World Wide Study Bible
a Bible passage
I have aroused Cyrus in righteousness,
and I will make all his paths straight;
he shall build my city
and set my exiles free,
not for price or reward,
says the Lord of hosts.
13. I have raised him up. He now continues the subject on which he had entered in the beginning of the chapter; for, having undertaken to soothe their affliction, which was exceedingly sharp and severe, Isaiah holds out the hope of deliverance, and stretches out his hand to them, that they may look for an absolutely certain redemption. Though you think that you are ruined, yet the Lord will protect you against destruction. Why the reproof which we have seen was intermingled with it, may be easily gathered from the event itself; for, if Isaiah had not abruptly made this digression, the Jews, in their vehement impatience, would have been hurried into despair.
In righteousness. This means “justly and truly,” and must be understood relatively; for it assigns the reason why God determined to raise up Cyrus, that is, because he is a faithful guardian of his Church, and does not disappoint his worshippers. Some explain it, “in justice,” that is, in order that he may punish the Babylonians; and others, “that he may reign justly;” but the Prophet meant nothing of this sort. But in the Scriptures, “righteousness” often signifies fidelity, (Psalm 5:8; 22:31), because the Lord manifests his “righteousness” by fulfilling his promises and defending his servants. The “righteousness” of God shines brightly in giving a display of exalted and perfect rectitude by saving his people; for, although there is no work of God on which a mark of righteousness is not engraven, yet a much more clear and striking proof is seen in the salvation of the Church. The meaning therefore is, that he “raised up” Cyrus, in order to manifest his “righteousness” in him, whom he has appointed to lead and conduct in bringing back his people.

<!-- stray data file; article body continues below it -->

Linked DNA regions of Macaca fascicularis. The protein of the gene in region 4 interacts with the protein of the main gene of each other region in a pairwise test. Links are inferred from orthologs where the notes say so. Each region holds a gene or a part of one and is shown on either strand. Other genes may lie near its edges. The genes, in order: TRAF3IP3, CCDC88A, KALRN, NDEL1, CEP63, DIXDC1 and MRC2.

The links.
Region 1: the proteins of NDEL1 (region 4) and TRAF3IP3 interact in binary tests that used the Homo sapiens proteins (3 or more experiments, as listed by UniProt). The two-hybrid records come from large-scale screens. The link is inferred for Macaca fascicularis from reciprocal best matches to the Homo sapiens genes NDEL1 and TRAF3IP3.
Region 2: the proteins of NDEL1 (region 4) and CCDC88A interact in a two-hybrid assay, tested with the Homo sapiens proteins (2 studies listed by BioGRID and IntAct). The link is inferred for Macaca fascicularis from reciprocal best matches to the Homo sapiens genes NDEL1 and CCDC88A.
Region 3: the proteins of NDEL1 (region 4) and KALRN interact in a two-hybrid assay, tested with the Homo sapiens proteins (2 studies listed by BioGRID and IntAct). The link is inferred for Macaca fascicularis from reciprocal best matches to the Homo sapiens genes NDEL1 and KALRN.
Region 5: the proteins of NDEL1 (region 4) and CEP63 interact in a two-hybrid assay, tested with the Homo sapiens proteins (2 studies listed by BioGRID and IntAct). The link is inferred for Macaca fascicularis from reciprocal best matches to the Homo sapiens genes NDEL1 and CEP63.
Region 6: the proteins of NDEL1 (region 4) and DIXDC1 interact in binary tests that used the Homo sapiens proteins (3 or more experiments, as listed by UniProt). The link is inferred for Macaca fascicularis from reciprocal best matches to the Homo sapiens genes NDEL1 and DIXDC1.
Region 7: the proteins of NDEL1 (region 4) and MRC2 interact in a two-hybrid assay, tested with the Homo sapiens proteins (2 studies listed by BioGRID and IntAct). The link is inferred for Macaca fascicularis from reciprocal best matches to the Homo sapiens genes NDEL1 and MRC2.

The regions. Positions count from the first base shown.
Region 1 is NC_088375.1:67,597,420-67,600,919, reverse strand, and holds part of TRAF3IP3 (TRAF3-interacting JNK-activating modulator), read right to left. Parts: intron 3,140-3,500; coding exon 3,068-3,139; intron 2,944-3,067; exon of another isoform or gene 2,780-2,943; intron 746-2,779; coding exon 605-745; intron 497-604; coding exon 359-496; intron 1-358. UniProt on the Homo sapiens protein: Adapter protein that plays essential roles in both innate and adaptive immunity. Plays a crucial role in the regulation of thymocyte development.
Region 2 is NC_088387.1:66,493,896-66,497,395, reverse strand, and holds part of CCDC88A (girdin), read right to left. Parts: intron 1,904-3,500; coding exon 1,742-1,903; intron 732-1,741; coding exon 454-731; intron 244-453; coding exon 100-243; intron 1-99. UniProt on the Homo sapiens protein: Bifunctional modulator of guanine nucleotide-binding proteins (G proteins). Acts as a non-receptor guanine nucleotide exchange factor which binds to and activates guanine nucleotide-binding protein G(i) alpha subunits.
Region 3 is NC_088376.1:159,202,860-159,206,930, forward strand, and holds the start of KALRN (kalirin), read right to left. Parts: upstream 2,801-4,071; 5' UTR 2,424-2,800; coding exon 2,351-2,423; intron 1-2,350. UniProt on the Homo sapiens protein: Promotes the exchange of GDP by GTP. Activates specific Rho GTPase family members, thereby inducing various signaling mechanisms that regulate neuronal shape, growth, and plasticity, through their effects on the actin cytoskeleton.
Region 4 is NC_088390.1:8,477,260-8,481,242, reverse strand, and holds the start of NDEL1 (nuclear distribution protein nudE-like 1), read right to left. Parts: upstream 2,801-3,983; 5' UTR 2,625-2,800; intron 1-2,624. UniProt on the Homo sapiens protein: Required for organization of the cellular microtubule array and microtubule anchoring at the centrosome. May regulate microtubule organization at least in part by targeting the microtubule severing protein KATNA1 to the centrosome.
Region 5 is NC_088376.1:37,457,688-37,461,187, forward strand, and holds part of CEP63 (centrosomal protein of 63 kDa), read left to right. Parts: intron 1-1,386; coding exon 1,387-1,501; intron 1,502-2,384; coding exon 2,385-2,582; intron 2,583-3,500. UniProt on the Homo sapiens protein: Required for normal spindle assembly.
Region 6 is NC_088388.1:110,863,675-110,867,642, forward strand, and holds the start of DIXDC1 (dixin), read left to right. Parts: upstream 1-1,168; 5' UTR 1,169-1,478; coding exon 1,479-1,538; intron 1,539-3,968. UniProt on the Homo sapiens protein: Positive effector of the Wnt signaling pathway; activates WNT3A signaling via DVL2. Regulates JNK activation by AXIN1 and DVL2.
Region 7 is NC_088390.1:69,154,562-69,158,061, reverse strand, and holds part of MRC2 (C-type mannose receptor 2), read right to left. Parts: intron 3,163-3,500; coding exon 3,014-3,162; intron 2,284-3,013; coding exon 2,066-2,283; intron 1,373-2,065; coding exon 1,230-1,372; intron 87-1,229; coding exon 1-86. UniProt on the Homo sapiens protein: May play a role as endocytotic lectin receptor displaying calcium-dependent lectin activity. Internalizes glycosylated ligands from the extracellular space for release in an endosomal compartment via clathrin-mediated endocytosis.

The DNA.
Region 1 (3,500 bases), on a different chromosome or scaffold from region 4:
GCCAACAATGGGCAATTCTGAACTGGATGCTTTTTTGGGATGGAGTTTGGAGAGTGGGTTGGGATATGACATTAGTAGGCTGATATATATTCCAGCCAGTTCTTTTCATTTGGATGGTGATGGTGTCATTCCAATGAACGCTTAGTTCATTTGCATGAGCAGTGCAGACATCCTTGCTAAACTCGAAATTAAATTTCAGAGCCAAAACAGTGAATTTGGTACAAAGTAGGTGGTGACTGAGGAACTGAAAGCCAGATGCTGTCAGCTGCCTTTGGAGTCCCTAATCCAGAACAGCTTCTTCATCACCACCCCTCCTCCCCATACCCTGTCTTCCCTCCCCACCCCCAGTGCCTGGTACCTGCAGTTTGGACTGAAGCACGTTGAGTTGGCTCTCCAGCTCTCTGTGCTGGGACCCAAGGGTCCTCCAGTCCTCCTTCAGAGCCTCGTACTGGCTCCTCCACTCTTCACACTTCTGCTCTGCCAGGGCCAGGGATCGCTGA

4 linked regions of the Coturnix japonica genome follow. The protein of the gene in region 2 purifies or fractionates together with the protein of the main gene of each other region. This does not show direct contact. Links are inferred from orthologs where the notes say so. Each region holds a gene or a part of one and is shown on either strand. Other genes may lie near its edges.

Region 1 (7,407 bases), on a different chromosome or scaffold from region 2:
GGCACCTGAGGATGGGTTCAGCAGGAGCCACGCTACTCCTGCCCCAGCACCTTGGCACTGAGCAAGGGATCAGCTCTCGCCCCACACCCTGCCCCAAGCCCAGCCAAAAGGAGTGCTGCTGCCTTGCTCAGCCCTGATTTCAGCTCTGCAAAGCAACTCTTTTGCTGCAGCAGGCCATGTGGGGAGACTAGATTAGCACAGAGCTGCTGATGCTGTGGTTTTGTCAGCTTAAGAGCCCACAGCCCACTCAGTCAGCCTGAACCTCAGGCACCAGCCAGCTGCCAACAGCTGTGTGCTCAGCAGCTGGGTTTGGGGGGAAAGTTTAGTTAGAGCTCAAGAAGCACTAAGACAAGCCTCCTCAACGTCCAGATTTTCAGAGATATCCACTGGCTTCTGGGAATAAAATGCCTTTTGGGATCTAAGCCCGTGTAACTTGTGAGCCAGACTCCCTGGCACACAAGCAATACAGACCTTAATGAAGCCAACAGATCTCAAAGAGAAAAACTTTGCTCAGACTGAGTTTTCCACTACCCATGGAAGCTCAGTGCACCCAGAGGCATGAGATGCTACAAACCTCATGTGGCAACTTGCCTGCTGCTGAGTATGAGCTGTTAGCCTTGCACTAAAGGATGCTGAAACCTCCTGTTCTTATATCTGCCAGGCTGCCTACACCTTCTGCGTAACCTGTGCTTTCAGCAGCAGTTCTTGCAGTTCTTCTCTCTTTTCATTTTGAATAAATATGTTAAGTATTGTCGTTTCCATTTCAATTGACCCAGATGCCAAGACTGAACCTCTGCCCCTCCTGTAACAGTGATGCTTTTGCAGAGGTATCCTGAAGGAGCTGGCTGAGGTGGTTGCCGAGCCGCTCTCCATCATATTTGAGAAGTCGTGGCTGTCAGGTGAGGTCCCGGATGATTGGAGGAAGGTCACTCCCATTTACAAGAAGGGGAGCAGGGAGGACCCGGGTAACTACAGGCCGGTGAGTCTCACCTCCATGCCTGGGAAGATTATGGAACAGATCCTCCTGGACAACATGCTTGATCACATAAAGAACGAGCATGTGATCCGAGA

He shall build my city. Jerusalem is meant, which he calls “his city,” because he wished that there the remembrance of his name should be preserved, and because he had consecrated it in a peculiar manner to himself. In like manner God himself had declared,
“Wherever I shall cause my name to be recorded, I will come to thee, and will bless thee.” (Exodus. 20:24.)
Now, there was no other city which he had appointed for sacrifices and vows, and for calling on his name; and, therefore, also it is called (Psalm 46:4, 5) “The city of God, the holy tabernacle of the Most High, for God is in the midst of her;” and in another place it is said, “This is my rest for ever and ever.” (Psalm 132:14.) Now, Cyrus did not build this city with his own hand, but by royal edicts forbade any one to hinder the rebuilding of it, and likewise supplied the people with provisions and money. (2 Chronicles 36:23; Ezra 1:2; 6:3.)
And shall release my captivity, not for a price, that is, “for nothing.” This was uncommon; for, if captives are released by a conqueror, either a price is demanded, or harsh conditions are imposed on them; but Cyrus did nothing of that kind. Hence it follows that this deliverance took place by the will of God, and not by the will of man. The word “captivity” is here used as a collective noun, denoting “captives.”